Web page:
Following the first round elimination of "change candidate" Marina Silva in Brazil's presidential election, Julia Sweig reflects in her column on the run-off between establishment candidates Dilma Rousseff and Aecio Neves and their potential to implement much-needed reforms throughout the country.
With the launch of the New Development Bank at the BRICS Summit yesterday in Fortaleza, Brazil, Julia Sweig highlights the potential impact of the new bank and why the United States should pay attention.
Following the meeting between Dilma Rousseff and Joe Biden on the margins of the World Cup, Julia Sweig reflects in her column on the significance of the thaw in U.S.-Brazil relations after a year marked by the Snowden revelations, cyberspying, and postponements.
On the heels of the EPA's announcement of new carbon emission rules, Julia Sweig reflects in her column on the need for leadership from major economies to tackle climate change and on the prospects for cooperation between the United States and Brazil.
In the wake of the New York Times' dismissal of Jill Abramson, Julia Sweig reflects in her column on the unique challenges professional women face ascending to leadership positions in public or public-oriented organizations.
As the 2014 World Cup approaches, Julia Sweig relfects, in her column, on the links between Brazil's consolidation as a major power and its ascendance in American academic thought, and posits the World Cup as an opportunity to crystallize Brazil's emergence.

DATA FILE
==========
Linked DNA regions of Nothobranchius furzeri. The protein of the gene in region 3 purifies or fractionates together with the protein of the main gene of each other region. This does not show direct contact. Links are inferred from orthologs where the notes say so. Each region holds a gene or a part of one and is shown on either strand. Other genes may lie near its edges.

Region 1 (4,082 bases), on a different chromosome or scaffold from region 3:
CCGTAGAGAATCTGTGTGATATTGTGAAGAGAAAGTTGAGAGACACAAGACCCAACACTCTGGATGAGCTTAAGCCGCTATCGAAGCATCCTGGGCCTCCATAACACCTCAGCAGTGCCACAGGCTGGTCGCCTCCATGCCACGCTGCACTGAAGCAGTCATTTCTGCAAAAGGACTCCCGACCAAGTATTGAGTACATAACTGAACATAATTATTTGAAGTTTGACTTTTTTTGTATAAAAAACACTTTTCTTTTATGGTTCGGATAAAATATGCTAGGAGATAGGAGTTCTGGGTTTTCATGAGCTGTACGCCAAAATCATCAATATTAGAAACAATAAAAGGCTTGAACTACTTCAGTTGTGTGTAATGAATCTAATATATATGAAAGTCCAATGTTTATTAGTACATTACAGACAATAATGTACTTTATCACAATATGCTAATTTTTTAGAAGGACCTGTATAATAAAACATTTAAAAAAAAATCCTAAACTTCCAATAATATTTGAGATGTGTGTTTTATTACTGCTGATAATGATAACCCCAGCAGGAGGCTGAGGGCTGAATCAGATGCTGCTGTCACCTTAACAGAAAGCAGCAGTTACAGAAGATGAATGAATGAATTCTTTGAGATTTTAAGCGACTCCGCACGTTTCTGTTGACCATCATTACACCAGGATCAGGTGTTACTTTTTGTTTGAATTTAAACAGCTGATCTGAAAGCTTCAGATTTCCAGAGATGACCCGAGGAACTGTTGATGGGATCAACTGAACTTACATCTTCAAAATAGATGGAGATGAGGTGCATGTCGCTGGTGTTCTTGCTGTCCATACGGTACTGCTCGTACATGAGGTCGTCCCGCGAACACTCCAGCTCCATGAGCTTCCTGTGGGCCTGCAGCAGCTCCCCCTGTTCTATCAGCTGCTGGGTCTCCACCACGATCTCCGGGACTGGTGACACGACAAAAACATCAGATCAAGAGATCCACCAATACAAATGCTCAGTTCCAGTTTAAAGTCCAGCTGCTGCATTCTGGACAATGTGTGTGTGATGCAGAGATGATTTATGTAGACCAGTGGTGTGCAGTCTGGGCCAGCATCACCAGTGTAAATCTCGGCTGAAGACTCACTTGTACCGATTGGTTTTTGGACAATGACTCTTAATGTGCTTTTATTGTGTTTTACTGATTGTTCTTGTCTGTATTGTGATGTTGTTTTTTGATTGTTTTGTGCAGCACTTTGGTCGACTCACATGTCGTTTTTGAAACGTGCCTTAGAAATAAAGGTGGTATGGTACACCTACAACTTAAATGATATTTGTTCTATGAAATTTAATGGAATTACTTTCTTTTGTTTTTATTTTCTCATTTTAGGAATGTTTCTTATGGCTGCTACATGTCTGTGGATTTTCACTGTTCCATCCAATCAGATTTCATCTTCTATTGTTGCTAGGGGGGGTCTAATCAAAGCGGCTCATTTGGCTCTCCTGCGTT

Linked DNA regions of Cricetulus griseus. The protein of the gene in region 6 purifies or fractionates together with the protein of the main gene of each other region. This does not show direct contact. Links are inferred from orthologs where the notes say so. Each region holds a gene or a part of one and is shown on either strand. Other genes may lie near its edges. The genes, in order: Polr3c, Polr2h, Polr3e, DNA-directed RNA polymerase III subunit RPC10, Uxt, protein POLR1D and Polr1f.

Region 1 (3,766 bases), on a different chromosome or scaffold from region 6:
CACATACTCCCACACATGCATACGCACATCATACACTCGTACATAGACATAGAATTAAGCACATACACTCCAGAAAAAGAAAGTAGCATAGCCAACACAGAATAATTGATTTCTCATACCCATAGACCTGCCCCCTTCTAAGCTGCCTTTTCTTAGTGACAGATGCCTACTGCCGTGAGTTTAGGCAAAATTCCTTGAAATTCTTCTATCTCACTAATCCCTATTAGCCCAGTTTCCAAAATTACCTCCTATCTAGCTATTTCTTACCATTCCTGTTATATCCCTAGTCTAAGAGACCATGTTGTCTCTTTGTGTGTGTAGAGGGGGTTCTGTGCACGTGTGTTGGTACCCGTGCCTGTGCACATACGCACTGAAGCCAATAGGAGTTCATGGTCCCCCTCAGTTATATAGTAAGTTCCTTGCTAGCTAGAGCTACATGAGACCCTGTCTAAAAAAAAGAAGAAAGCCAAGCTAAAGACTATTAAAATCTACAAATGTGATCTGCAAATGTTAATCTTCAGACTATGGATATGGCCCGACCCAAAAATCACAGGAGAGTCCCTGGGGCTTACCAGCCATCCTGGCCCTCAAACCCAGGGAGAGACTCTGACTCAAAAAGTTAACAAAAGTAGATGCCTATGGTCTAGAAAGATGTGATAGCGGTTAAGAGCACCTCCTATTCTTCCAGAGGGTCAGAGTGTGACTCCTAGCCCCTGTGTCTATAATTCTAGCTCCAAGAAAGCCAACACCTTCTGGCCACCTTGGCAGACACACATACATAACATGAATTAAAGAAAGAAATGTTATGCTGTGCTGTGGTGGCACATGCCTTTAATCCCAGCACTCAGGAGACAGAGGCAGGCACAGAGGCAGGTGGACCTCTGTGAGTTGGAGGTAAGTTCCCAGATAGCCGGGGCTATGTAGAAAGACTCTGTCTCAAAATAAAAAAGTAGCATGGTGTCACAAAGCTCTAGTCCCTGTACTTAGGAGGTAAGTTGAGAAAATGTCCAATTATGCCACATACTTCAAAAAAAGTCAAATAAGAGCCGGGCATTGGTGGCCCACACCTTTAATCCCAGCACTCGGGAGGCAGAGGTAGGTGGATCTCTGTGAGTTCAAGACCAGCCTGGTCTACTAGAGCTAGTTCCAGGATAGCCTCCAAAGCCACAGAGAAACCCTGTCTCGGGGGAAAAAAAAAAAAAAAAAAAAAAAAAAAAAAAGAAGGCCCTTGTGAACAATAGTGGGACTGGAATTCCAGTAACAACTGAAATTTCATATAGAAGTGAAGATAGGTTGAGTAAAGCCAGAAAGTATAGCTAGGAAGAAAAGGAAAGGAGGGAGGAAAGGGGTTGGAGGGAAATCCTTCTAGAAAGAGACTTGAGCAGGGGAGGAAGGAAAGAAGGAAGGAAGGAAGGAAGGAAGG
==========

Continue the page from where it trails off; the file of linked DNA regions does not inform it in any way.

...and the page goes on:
Following the revelation of USAID's deployment of a secret Twitter-inspired communications platorm in Cuba, Julia Sweig reflects, in her column, on U.S.-Cuba relations and on the loose definition of democracy-promotion in foreign policy.
As the Unasur summit commences in Chile, Julia Sweig suggests, in her column, that the opportunity is ripe for meaningful summitry that might offer Venezual practical conflict resolution mechanisms while respecting its sovereignty.
As Venezuela descends into strife, Julia Sweig reflects in her column on the multilateral implications of the protests in Caracas and across the country, and suggests a way forward on this crisis for U.S. diplomacy.
Following the release of new polling data, indicating a majority of Americans are for improving relations with Cuba, Julia Sweig reflects in her column on the role of pragmatism in U.S. politics and on U.S.-Cuba relations.
As Bill de Blasio takes office in New York, Julia Sweig reflects on inequality, urban poverty, and the idea that government policy can provide solutions to ingrained problems when the market falls short.
In the wake of the preliminary accord reached with Iran, Julia Sweig proposes that the Obama administration pursue a diplomatic resolution to another vexing element of U.S. foreign affairs: the relationship with Cuba.
In Cuba: What Everyone Needs to Know, Julia E. Sweig provides a straightforward guide to Cuba's politics, its often fraught relationship with the United States, and its shifting role in the global community.